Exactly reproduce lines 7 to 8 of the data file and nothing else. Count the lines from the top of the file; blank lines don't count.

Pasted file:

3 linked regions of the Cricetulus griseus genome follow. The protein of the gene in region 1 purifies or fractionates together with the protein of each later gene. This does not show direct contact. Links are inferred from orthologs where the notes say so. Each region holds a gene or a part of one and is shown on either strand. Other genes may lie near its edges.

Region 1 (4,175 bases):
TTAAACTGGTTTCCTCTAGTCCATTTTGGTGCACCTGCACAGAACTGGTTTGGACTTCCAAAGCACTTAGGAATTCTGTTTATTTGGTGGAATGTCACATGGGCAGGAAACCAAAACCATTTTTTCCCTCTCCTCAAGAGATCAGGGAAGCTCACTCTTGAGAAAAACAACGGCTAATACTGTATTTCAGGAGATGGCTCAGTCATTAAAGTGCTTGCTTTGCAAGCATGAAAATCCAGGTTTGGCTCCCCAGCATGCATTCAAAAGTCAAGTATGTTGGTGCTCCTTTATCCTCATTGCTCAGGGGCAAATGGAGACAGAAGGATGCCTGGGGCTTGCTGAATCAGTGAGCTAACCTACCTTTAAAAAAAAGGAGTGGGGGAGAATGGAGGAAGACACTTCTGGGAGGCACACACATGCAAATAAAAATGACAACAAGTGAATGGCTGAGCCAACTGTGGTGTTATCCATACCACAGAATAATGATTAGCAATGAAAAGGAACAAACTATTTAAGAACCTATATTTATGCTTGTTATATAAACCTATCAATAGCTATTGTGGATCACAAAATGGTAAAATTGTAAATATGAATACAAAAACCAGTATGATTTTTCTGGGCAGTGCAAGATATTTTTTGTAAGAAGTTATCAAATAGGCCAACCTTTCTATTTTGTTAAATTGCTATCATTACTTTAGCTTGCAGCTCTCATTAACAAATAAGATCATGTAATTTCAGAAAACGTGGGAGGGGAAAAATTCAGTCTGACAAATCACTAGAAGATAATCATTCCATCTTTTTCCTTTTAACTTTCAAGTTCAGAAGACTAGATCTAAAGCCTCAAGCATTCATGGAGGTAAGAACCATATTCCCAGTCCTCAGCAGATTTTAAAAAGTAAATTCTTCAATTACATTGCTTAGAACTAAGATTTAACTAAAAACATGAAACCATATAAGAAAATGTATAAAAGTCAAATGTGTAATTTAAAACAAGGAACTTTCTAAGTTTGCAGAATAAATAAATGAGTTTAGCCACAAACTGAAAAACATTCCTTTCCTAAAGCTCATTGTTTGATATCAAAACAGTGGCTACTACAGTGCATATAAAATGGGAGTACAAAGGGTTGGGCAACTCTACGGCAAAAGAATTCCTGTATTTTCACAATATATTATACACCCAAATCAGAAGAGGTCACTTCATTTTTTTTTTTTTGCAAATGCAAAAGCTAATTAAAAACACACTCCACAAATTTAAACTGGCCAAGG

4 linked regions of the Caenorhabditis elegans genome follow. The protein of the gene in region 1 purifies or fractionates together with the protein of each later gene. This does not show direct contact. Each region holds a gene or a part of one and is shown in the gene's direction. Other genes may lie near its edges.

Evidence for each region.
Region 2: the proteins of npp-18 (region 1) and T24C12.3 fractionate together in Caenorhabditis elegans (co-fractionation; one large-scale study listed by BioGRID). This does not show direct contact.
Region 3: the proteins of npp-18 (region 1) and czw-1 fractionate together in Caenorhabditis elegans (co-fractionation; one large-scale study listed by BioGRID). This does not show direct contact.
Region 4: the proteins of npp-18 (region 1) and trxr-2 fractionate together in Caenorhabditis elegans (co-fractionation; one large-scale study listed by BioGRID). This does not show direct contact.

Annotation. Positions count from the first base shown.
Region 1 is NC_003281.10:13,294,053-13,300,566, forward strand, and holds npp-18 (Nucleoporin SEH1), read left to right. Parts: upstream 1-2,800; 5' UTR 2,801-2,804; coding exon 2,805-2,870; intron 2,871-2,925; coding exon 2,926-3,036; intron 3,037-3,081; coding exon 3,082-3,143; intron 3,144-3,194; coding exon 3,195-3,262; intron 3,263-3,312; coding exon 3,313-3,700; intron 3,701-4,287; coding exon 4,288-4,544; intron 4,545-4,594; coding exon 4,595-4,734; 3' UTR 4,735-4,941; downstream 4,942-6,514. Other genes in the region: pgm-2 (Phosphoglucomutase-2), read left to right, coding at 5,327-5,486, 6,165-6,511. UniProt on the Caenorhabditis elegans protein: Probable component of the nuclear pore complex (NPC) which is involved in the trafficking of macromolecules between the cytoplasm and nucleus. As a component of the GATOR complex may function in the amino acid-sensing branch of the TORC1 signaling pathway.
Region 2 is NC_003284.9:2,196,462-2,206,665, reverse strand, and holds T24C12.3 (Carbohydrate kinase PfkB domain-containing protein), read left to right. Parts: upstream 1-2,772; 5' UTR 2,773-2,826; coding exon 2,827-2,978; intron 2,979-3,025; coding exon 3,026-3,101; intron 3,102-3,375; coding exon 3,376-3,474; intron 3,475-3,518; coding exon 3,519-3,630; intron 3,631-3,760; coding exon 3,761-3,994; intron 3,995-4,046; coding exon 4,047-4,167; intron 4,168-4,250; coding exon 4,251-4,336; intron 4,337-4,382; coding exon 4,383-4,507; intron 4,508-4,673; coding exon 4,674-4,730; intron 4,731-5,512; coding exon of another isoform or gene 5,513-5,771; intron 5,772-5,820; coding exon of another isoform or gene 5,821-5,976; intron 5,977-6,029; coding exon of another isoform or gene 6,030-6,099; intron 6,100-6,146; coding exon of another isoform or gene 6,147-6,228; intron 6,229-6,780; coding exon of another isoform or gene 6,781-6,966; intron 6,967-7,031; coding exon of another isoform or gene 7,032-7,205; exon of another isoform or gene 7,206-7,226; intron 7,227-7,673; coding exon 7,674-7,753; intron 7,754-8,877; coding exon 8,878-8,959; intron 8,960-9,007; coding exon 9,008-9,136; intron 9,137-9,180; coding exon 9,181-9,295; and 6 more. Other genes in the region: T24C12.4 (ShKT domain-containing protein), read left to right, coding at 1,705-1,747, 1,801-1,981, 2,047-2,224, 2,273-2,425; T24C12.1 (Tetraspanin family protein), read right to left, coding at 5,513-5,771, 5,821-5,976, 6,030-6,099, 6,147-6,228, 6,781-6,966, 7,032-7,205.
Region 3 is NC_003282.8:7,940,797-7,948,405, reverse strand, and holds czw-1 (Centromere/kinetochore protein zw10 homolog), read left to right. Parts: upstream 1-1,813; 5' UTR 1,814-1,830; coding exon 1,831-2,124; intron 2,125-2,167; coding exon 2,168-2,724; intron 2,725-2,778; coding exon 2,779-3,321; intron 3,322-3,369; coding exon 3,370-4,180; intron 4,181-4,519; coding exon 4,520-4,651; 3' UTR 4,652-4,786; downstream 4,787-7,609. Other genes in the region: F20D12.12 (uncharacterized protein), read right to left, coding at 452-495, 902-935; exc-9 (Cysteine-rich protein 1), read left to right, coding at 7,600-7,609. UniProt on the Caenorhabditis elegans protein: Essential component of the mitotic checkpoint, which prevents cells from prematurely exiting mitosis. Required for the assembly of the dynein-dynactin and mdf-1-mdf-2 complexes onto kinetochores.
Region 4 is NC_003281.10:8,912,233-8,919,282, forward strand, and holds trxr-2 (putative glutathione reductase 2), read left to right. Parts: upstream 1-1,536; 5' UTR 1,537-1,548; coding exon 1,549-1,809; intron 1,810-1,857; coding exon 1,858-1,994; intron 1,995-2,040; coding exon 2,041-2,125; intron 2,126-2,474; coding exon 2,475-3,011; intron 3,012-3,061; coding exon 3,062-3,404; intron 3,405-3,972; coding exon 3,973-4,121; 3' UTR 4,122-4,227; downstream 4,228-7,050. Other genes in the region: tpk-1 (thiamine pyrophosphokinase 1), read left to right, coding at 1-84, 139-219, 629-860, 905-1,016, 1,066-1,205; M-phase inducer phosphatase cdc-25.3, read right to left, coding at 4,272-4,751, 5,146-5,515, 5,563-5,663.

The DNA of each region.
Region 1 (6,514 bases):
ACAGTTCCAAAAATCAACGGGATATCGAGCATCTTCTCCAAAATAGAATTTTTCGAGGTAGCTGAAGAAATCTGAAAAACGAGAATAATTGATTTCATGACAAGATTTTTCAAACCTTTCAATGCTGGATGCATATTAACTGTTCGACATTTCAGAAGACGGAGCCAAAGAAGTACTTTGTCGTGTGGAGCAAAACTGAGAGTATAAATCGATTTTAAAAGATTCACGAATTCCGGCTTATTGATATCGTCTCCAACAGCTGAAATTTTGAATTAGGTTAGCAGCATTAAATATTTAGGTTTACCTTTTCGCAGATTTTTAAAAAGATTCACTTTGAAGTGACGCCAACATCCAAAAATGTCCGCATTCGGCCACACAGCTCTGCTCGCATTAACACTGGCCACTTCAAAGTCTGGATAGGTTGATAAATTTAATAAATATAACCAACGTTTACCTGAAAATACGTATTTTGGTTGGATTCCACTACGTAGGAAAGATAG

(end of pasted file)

Region 3: the proteins of npp-18 (region 1) and czw-1 fractionate together in Caenorhabditis elegans (co-fractionation; one large-scale study listed by BioGRID). This does not show direct contact.
Region 4: the proteins of npp-18 (region 1) and trxr-2 fractionate together in Caenorhabditis elegans (co-fractionation; one large-scale study listed by BioGRID). This does not show direct contact.